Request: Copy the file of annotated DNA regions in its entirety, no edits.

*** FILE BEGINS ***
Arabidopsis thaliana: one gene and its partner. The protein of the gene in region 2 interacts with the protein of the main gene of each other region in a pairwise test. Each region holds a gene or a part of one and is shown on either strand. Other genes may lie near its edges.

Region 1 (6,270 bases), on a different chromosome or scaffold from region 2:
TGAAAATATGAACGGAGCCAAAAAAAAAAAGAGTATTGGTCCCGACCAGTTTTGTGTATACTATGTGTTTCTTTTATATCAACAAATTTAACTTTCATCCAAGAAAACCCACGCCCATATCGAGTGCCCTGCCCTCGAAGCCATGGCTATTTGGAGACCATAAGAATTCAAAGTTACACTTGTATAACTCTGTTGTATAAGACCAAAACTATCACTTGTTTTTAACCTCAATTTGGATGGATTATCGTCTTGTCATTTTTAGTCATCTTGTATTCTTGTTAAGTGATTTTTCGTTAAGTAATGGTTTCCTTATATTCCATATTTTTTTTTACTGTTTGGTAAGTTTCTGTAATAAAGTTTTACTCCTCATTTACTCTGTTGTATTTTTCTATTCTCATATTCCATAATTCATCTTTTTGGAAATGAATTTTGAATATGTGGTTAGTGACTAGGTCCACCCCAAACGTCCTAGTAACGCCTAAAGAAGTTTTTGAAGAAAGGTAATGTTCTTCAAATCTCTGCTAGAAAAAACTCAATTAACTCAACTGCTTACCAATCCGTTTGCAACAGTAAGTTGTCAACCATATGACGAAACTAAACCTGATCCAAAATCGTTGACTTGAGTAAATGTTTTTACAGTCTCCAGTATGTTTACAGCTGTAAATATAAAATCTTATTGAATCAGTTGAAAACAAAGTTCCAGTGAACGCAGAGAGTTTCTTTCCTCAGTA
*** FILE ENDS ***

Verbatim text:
Arabidopsis thaliana: one gene and its partner. The protein of the gene in region 2 interacts with the protein of the main gene of each other region in a pairwise test. Each region holds a gene or a part of one and is shown on either strand. Other genes may lie near its edges.

Region 1 (6,270 bases), on a different chromosome or scaffold from region 2:
TGAAAATATGAACGGAGCCAAAAAAAAAAAGAGTATTGGTCCCGACCAGTTTTGTGTATACTATGTGTTTCTTTTATATCAACAAATTTAACTTTCATCCAAGAAAACCCACGCCCATATCGAGTGCCCTGCCCTCGAAGCCATGGCTATTTGGAGACCATAAGAATTCAAAGTTACACTTGTATAACTCTGTTGTATAAGACCAAAACTATCACTTGTTTTTAACCTCAATTTGGATGGATTATCGTCTTGTCATTTTTAGTCATCTTGTATTCTTGTTAAGTGATTTTTCGTTAAGTAATGGTTTCCTTATATTCCATATTTTTTTTTACTGTTTGGTAAGTTTCTGTAATAAAGTTTTACTCCTCATTTACTCTGTTGTATTTTTCTATTCTCATATTCCATAATTCATCTTTTTGGAAATGAATTTTGAATATGTGGTTAGTGACTAGGTCCACCCCAAACGTCCTAGTAACGCCTAAAGAAGTTTTTGAAGAAAGGTAATGTTCTTCAAATCTCTGCTAGAAAAAACTCAATTAACTCAACTGCTTACCAATCCGTTTGCAACAGTAAGTTGTCAACCATATGACGAAACTAAACCTGATCCAAAATCGTTGACTTGAGTAAATGTTTTTACAGTCTCCAGTATGTTTACAGCTGTAAATATAAAATCTTATTGAATCAGTTGAAAACAAAGTTCCAGTGAACGCAGAGAGTTTCTTTCCTCAGTA